The August 2010 String Workshop column discussed the topic of introducing chamber music to young string players. As an addendum, it’s worth noting that the introduction of chamber music can prove beneficial to an entire orchestra. While directors often relish the opportunity to have students learn and perform the types of pieces that can only be handled by a larger ensemble, evidence suggests that including chamber music pieces in the orchestra repertoire will strengthen student skills.
Ann Forman, orchestra director of River Trails School District 26 in Mt. Prospect, Illinois, is enthusiastic about the concept. “I believe a larger orchestra could benefit from the interpretive and sensitive playing that can be instilled as a result of learning chamber music,” she says. This sensitivity encourages a stronger sense of ensemble, something that larger orchestras sometimes struggle to establish.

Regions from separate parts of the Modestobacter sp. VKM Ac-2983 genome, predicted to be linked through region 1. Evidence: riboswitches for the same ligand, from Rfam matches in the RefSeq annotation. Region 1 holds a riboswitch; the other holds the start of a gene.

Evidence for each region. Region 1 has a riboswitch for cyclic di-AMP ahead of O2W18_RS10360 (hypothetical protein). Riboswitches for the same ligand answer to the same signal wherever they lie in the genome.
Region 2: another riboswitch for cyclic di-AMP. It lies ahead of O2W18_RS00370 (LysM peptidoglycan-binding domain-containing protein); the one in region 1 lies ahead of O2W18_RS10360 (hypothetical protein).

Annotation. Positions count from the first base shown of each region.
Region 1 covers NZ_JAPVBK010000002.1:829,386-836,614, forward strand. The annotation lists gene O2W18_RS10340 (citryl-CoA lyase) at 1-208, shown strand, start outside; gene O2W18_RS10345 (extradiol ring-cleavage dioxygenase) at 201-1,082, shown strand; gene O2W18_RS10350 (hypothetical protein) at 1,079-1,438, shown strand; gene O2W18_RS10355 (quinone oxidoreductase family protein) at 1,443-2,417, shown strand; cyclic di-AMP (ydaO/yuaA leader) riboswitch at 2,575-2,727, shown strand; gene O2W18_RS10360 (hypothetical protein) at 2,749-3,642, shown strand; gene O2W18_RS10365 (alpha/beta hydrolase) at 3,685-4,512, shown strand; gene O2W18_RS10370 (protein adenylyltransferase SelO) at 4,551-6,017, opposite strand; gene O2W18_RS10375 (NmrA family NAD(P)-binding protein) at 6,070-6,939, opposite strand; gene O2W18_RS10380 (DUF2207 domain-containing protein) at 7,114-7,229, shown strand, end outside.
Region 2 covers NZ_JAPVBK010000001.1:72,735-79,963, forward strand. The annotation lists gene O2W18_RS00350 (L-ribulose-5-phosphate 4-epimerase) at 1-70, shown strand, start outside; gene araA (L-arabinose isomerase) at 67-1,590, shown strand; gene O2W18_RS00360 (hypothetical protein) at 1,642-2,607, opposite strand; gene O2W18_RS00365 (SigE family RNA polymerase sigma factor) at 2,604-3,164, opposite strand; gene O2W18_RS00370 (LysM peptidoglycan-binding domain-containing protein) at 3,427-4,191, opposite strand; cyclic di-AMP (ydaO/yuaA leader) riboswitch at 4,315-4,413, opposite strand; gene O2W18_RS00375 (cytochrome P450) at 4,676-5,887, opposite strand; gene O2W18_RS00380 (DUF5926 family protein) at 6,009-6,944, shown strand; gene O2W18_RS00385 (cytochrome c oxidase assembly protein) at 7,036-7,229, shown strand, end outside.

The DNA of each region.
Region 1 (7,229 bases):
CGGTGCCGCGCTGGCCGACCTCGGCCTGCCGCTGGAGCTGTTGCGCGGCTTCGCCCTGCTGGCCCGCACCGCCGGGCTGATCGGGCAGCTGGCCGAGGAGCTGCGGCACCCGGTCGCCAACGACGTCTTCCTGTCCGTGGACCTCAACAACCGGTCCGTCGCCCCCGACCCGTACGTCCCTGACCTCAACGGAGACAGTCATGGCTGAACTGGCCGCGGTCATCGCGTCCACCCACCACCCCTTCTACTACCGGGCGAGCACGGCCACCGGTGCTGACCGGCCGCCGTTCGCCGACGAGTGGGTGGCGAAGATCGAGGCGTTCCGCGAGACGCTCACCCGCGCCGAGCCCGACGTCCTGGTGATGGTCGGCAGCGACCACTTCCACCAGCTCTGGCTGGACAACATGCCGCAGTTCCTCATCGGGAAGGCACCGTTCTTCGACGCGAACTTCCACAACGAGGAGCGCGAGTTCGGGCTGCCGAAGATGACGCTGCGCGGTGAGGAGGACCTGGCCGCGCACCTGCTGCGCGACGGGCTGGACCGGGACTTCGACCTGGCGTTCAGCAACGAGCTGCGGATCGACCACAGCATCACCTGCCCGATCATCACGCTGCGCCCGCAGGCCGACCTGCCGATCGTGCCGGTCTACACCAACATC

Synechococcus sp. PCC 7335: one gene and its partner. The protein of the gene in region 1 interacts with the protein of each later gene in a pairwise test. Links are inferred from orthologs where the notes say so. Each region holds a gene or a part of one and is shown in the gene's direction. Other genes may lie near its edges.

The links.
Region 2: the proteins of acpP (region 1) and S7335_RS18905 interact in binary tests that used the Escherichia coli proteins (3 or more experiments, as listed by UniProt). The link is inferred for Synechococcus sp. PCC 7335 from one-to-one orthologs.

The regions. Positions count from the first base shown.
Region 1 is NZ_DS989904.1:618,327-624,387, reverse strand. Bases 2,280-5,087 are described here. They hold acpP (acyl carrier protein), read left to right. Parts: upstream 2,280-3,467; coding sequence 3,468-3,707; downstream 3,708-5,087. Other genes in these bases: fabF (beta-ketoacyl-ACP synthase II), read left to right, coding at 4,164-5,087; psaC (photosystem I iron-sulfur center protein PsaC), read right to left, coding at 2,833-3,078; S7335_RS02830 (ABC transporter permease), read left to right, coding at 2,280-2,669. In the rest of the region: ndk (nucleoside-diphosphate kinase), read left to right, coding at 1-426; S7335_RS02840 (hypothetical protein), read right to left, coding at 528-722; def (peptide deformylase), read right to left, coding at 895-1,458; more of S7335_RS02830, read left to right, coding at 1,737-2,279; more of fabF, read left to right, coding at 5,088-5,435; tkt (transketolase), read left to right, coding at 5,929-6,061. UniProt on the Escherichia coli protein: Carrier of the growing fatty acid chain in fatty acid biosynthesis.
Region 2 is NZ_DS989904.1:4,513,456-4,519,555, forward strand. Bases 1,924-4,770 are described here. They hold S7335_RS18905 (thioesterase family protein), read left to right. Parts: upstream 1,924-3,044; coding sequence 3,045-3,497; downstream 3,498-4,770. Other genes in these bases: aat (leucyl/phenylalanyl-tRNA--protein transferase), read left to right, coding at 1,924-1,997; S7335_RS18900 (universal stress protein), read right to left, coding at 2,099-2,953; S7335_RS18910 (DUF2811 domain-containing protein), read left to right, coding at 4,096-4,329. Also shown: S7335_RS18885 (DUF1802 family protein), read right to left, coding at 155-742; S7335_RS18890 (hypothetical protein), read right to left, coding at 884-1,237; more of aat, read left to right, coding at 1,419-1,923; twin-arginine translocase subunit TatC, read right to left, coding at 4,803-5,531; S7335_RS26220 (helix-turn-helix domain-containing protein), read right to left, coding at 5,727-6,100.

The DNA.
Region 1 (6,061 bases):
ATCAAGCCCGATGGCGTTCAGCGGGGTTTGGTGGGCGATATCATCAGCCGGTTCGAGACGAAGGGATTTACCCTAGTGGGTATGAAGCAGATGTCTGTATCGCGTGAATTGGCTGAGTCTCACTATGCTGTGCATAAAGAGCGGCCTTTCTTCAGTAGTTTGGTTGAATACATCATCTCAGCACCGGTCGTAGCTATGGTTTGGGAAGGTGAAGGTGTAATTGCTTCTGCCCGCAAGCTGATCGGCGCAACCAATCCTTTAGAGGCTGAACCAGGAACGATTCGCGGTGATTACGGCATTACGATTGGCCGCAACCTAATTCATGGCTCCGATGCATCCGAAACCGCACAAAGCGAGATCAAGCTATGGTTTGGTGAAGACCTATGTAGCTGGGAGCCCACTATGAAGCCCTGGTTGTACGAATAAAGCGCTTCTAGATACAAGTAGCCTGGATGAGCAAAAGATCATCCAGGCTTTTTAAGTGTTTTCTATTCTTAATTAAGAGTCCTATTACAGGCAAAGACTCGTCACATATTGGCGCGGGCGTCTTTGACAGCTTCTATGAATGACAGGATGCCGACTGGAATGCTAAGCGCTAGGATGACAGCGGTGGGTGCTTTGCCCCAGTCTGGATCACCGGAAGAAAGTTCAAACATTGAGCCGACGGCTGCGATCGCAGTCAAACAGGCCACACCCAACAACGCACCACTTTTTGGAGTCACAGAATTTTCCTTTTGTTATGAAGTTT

One by-product of chamber music exploration is the possibility of forming smaller performance groups within the larger orchestra. “Exploring music of smaller ensembles during the regular rehearsal time provides an opportunity to have break-out ensembles equipped with repertoire to perform in the community without much additional rehearsal,” Forman says. Ensembles like these are a great to give students the experience of performing in a range of settings from weddings to parties, while also giving the music program more of a presence outside school walls.
This article has been adapted from an article of the same name by Cynthia Darling. Turn to page 50 of your October Teaching Music to read the entire article.
— Nicole Springer, October 13, 2010. © National Association for Music Education.